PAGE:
The DOL states that it reworked the 2015 proposal’s disclosure requirements using a “principles-based approach” to ease concerns about logistics, costs and confidentiality risks. For example, the proposed annual disclosure has been eliminated and pre-transaction disclosures need not disclose an asset’s total cost over one-, five- and ten-year periods. With respect to the website disclosure, the final exemption provides greater flexibility on how the information may be presented, allows the website to link to other public disclosures, and does not require website disclosures to be “machine readable.” The final exemption also provides relief for good faith errors relating to all of the exemption’s disclosure requirements.
Agency Notification and Recordkeeping
The financial institution must provide advance notification of its reliance on the BIC Exemption to the DOL and must maintain certain data accessible to the DOL and the retirement investor for six years from the transaction date. The final BIC Exemption eliminates the detailed recordkeeping requirements of the 2015 proposal; firms are only required to retain records that show they complied with the exemption.
Proprietary Products and Third Party Payments
The final BIC Exemption imposes heightened Best Interest requirements on financial institutions that restrict advisers’ investment recommendations, in whole or in part, to Proprietary Products or to investments that generate Third Party Payments. For this purpose, “Proprietary Products” include any product managed, issued or sponsored by the financial institution or any of its affiliates. “Third Party Payments” include sales charges not paid directly by the Plan, participant or beneficiary account, or IRA; gross dealer concessions; revenue sharing payments; 12b-1 fees; distribution, solicitation or referral fees; volume-based fees; fees for seminars and educational programs; and any other compensation, consideration or financial benefit provided to the financial institution or its affiliates or related entities by a third party as a result of the transaction.
The Proprietary Product and Third Party Payments provisions reflect the DOL’s “deep and continuing concern regarding the financial institutions’ own conflicts of interest in limiting products available for investment recommendations.” In broad terms, a financial institution that imposes Proprietary Product or Third Party Payment limitations must document, in conjunction with the anti-conflict policies and procedures, its reasonable determination that the material conflicts of interest created by its business model will not result in excess compensation or imprudent investment recommendations. Specific information regarding the use and nature of Proprietary Product and Third Party Payments limitations must also be disclosed, in significant detail, through the BIC Exemption’s disclosure regime.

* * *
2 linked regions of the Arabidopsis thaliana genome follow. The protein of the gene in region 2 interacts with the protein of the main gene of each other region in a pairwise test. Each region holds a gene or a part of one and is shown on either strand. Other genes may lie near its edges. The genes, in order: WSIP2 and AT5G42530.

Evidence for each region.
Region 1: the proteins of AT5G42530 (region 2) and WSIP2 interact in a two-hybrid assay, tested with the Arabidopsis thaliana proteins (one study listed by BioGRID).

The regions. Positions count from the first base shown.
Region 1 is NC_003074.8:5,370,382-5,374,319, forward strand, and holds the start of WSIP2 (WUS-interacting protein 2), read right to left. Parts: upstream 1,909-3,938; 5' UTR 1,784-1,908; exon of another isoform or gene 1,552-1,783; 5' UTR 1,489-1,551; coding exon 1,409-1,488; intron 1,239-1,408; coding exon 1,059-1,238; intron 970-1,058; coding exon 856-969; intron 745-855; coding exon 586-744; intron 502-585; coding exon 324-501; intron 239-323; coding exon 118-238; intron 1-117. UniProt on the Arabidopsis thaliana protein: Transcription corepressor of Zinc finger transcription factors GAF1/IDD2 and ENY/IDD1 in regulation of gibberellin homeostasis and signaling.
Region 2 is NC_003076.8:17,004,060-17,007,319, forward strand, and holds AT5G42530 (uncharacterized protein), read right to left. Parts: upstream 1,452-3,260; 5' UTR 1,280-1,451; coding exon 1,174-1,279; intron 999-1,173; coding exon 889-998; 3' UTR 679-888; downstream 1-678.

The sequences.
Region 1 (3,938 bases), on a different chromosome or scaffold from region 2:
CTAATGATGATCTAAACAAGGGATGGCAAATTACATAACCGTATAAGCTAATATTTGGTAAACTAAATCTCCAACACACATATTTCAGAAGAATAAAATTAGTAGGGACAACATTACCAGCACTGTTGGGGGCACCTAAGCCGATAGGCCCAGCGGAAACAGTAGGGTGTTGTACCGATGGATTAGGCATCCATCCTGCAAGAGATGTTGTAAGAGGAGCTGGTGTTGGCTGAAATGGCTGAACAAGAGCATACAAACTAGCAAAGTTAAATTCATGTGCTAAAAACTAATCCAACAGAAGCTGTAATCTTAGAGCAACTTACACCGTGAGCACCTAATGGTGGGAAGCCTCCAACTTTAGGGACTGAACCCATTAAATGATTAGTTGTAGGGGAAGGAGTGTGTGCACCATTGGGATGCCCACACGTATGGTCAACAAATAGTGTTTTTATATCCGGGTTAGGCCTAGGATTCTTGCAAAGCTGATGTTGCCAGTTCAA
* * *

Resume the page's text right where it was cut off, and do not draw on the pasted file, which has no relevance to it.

The final exemption’s Proprietary Product and Third Party Payment provisions clarify some aspect of the 2015 proposed rule’s “limited range of investment” requirement, confirming that the exemption does not foreclose proprietary investment providers from receiving compensation under the exemption. It remains to be seen, however, how firms will adapt to the exemption’s requirements and insulate advisers from conflicts of interest when making recommendations from a restricted menu.
Level Fee Fiduciaries
The BIC Exemption provides streamlined exemption conditions for “Level Fee Fiduciaries,” which include financial institutions and advisers that receive only a set fee or fees and compensation based on a fixed percentage of the value of assets (rather than a commission or transaction-based fee) as a result of the adviser’s recommendation. In these circumstances, the DOL recognizes that the retirement investor’s interest in receiving prudent investment recommendations will ordinarily be aligned with the adviser’s interest in increasing and protecting account investments.
Level Fee Fiduciaries are exempt from the contract requirement, anti-conflict policies and procedure requirements, transaction disclosures, and website disclosure requirements. However, Level Fee Fiduciaries must acknowledge their fiduciary status and abide by the exemption’s Impartial Conduct Standards. In addition, for any recommendation to roll over from an ERISA plan or IRA, the financial institution must document the specific reason why the recommendation is considered to be in the Best Interest of retirement investor.
Transitional Relief and Grandfathering Provision
Two provisions of the final BIC Exemption provide significant transitional relief.